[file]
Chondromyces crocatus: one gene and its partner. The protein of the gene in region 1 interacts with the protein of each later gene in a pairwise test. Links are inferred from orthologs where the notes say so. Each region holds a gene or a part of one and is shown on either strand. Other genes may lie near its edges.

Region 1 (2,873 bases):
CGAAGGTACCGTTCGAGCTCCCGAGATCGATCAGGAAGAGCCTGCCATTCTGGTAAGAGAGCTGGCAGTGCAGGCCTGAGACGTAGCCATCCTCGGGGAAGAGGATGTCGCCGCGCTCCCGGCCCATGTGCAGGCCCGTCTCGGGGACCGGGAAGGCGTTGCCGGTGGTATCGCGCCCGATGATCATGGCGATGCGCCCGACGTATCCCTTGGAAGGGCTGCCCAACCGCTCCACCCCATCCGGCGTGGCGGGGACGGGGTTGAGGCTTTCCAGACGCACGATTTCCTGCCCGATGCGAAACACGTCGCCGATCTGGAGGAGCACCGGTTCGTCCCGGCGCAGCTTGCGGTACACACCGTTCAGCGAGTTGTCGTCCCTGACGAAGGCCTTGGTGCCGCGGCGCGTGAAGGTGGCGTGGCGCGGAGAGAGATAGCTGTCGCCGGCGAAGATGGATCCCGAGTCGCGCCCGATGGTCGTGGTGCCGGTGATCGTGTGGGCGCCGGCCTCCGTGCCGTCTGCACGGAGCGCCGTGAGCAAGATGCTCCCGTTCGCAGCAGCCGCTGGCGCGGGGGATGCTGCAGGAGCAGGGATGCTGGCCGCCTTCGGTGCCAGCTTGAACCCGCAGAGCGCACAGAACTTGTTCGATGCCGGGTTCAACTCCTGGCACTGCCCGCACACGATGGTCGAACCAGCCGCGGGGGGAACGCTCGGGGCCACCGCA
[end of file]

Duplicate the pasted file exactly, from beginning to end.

Chondromyces crocatus: one gene and its partner. The protein of the gene in region 1 interacts with the protein of each later gene in a pairwise test. Links are inferred from orthologs where the notes say so. Each region holds a gene or a part of one and is shown on either strand. Other genes may lie near its edges.

Region 1 (2,873 bases):
CGAAGGTACCGTTCGAGCTCCCGAGATCGATCAGGAAGAGCCTGCCATTCTGGTAAGAGAGCTGGCAGTGCAGGCCTGAGACGTAGCCATCCTCGGGGAAGAGGATGTCGCCGCGCTCCCGGCCCATGTGCAGGCCCGTCTCGGGGACCGGGAAGGCGTTGCCGGTGGTATCGCGCCCGATGATCATGGCGATGCGCCCGACGTATCCCTTGGAAGGGCTGCCCAACCGCTCCACCCCATCCGGCGTGGCGGGGACGGGGTTGAGGCTTTCCAGACGCACGATTTCCTGCCCGATGCGAAACACGTCGCCGATCTGGAGGAGCACCGGTTCGTCCCGGCGCAGCTTGCGGTACACACCGTTCAGCGAGTTGTCGTCCCTGACGAAGGCCTTGGTGCCGCGGCGCGTGAAGGTGGCGTGGCGCGGAGAGAGATAGCTGTCGCCGGCGAAGATGGATCCCGAGTCGCGCCCGATGGTCGTGGTGCCGGTGATCGTGTGGGCGCCGGCCTCCGTGCCGTCTGCACGGAGCGCCGTGAGCAAGATGCTCCCGTTCGCAGCAGCCGCTGGCGCGGGGGATGCTGCAGGAGCAGGGATGCTGGCCGCCTTCGGTGCCAGCTTGAACCCGCAGAGCGCACAGAACTTGTTCGATGCCGGGTTCAACTCCTGGCACTGCCCGCACACGATGGTCGAACCAGCCGCGGGGGGAACGCTCGGGGCCACCGCA